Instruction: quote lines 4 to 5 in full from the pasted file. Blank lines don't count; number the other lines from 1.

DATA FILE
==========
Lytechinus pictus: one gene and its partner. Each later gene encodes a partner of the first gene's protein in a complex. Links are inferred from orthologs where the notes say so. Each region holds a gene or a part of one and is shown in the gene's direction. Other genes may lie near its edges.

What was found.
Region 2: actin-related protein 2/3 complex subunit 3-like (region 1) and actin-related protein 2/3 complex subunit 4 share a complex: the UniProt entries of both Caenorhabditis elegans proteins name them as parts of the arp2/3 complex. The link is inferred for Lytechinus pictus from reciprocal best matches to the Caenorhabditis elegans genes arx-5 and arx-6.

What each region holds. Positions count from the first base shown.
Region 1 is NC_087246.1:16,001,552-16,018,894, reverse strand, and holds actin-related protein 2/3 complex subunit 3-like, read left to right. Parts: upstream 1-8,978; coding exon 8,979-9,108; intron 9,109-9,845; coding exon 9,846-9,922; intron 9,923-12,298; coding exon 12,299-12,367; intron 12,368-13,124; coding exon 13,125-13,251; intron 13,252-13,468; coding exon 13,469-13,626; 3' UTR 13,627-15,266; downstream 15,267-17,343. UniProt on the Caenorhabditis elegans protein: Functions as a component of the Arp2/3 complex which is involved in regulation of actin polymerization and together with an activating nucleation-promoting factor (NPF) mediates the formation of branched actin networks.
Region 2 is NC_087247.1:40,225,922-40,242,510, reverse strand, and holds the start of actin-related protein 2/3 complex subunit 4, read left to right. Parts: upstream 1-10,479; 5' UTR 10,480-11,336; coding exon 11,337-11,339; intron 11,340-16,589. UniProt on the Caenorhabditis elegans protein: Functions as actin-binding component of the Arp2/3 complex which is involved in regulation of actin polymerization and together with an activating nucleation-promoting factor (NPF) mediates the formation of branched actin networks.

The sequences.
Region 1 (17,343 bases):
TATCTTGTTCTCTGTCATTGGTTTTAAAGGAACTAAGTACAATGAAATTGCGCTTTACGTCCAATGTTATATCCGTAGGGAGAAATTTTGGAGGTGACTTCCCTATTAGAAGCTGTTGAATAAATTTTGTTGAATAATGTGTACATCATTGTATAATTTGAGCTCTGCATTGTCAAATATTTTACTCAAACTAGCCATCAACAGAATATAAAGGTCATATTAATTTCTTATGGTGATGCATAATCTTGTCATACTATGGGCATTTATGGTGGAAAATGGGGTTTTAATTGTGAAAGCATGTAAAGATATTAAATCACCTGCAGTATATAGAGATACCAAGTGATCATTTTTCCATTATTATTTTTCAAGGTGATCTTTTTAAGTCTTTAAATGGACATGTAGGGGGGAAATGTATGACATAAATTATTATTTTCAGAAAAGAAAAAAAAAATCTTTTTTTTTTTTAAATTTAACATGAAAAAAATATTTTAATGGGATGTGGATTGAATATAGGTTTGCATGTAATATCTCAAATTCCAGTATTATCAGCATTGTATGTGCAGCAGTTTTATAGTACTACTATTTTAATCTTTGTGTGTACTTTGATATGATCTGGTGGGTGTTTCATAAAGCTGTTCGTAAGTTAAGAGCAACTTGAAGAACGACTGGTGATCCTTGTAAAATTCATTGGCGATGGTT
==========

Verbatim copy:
What each region holds. Positions count from the first base shown.
Region 1 is NC_087246.1:16,001,552-16,018,894, reverse strand, and holds actin-related protein 2/3 complex subunit 3-like, read left to right. Parts: upstream 1-8,978; coding exon 8,979-9,108; intron 9,109-9,845; coding exon 9,846-9,922; intron 9,923-12,298; coding exon 12,299-12,367; intron 12,368-13,124; coding exon 13,125-13,251; intron 13,252-13,468; coding exon 13,469-13,626; 3' UTR 13,627-15,266; downstream 15,267-17,343. UniProt on the Caenorhabditis elegans protein: Functions as a component of the Arp2/3 complex which is involved in regulation of actin polymerization and together with an activating nucleation-promoting factor (NPF) mediates the formation of branched actin networks.